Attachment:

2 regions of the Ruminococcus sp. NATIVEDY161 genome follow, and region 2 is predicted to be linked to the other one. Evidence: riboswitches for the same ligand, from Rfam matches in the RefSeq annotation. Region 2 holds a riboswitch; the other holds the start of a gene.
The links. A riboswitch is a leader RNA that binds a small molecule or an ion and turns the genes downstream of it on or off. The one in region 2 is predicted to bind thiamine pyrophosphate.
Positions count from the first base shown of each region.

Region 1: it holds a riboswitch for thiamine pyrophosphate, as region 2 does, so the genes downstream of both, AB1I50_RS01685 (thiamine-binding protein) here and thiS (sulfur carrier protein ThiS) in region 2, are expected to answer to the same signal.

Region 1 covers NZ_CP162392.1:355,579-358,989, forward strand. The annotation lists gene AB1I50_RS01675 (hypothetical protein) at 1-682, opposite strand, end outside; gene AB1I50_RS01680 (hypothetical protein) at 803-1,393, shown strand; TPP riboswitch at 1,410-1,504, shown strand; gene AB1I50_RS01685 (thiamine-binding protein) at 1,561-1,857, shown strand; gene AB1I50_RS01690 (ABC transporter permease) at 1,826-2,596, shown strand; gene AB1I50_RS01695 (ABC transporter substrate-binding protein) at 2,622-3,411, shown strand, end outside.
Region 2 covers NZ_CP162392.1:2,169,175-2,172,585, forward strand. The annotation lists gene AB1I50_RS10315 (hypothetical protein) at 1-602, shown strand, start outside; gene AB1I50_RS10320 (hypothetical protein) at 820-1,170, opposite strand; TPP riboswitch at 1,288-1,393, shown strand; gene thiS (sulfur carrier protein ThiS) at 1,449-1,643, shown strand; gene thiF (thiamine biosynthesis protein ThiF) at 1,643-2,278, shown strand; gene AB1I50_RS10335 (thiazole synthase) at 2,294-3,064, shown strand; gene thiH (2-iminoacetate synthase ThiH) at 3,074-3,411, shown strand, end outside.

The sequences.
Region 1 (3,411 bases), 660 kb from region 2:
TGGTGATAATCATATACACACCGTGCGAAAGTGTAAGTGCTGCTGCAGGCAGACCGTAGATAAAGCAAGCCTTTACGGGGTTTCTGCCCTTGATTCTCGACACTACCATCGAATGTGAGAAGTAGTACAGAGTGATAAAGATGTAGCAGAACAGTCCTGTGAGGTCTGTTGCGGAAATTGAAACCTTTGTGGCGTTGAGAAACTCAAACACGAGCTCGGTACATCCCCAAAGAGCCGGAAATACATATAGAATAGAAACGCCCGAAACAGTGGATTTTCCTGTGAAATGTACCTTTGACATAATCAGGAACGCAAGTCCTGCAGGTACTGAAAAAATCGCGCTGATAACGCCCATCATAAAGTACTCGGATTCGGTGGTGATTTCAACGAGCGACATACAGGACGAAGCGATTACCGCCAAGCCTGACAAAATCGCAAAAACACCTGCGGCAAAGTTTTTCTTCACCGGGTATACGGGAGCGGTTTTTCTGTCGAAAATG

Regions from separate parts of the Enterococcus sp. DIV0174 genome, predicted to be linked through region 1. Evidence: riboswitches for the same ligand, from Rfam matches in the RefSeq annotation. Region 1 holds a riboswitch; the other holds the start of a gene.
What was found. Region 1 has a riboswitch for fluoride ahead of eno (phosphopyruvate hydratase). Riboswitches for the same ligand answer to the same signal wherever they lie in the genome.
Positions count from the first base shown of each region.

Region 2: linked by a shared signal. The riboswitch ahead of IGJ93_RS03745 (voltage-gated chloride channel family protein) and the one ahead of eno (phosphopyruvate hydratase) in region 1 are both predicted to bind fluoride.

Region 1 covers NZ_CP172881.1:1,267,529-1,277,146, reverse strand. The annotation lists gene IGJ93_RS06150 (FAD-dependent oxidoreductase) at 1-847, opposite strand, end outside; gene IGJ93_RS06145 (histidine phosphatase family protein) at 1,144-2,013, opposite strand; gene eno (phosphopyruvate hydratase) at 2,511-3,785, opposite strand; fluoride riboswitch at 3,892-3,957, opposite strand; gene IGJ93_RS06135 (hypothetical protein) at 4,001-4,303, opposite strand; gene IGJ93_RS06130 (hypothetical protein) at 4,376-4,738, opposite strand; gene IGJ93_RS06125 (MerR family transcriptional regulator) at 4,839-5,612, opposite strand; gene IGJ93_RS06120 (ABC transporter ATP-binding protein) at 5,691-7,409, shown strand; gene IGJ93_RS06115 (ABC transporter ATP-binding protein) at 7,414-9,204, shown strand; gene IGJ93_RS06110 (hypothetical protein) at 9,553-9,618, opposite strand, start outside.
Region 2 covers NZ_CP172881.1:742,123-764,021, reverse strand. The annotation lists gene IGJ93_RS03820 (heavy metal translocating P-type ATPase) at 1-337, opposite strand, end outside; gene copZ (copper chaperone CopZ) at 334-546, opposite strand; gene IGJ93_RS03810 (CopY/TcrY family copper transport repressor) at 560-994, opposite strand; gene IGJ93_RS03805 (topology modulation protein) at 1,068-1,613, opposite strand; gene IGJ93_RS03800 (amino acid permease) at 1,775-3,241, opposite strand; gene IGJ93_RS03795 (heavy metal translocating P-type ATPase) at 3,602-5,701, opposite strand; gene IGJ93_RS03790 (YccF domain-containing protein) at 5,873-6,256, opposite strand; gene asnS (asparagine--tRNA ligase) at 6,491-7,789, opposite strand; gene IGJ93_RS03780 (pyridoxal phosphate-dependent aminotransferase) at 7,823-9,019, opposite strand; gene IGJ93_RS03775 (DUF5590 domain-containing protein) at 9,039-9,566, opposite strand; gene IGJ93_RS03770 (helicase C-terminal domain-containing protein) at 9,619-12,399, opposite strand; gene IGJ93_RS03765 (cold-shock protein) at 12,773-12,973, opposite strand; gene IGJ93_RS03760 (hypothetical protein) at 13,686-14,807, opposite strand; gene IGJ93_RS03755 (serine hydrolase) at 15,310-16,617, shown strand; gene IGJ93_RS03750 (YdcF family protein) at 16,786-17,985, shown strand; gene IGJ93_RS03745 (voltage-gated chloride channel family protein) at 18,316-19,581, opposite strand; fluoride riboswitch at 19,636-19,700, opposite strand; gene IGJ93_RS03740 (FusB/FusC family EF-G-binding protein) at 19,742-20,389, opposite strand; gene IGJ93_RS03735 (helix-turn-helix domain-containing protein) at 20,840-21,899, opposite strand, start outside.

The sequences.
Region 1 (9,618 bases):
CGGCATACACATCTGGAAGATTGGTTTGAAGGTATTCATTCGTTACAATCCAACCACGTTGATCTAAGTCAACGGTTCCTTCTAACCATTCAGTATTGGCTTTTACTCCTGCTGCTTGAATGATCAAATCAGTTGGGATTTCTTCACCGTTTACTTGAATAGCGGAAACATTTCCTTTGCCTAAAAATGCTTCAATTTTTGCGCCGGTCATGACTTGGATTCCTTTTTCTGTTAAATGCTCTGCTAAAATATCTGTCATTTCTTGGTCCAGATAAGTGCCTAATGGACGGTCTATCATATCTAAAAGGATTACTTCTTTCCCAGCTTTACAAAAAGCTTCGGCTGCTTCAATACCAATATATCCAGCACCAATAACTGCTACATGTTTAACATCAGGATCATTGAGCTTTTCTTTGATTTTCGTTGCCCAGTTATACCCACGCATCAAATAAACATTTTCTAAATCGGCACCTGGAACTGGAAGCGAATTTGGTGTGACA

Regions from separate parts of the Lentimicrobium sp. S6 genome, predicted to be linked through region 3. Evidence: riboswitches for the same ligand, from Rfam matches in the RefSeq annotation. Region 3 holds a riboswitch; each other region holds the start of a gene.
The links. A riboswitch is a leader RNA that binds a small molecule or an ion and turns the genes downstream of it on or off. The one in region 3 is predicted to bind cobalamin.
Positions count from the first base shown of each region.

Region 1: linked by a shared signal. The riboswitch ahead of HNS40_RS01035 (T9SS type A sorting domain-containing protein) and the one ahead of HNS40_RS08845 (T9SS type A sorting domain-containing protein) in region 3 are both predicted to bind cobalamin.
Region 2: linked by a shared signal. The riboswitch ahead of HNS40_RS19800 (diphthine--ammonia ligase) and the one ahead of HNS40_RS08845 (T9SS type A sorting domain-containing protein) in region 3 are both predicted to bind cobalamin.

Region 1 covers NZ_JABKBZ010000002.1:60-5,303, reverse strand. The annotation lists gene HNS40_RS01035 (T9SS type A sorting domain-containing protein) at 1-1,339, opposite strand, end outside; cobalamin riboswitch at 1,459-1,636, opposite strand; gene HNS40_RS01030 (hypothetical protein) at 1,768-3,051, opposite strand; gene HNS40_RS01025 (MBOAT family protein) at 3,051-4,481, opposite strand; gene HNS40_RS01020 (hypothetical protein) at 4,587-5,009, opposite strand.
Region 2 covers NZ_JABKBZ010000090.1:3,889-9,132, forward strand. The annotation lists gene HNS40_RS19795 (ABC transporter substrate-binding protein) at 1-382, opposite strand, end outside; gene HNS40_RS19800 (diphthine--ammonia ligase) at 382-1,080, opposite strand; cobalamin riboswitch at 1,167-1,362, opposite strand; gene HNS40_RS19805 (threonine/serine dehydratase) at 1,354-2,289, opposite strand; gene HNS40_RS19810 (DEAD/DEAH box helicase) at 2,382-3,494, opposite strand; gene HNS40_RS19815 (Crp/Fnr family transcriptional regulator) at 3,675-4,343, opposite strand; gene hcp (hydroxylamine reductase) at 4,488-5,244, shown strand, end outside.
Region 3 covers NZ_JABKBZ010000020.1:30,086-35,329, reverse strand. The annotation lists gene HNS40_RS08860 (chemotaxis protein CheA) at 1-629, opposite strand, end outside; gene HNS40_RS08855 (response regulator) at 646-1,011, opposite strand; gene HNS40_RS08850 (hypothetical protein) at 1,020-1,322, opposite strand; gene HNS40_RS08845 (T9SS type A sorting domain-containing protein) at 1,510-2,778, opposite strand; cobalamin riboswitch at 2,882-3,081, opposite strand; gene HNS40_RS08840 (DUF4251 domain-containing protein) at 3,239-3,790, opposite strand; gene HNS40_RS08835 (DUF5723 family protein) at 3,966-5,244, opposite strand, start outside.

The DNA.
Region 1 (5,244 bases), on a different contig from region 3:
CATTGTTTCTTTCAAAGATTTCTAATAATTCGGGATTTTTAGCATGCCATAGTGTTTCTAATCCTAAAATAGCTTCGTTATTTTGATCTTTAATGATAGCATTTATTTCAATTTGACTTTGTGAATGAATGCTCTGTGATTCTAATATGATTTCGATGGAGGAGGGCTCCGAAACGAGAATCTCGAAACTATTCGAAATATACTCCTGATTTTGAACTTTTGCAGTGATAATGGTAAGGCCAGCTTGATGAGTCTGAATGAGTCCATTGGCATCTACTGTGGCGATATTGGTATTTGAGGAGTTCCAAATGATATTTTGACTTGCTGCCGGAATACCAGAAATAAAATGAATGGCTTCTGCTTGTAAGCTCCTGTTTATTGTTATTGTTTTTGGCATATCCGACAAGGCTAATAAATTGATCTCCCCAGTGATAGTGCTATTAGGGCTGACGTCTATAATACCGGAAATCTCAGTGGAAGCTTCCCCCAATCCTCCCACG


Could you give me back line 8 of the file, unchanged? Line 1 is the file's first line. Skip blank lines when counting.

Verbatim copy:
Region 1 (3,411 bases), 660 kb from region 2: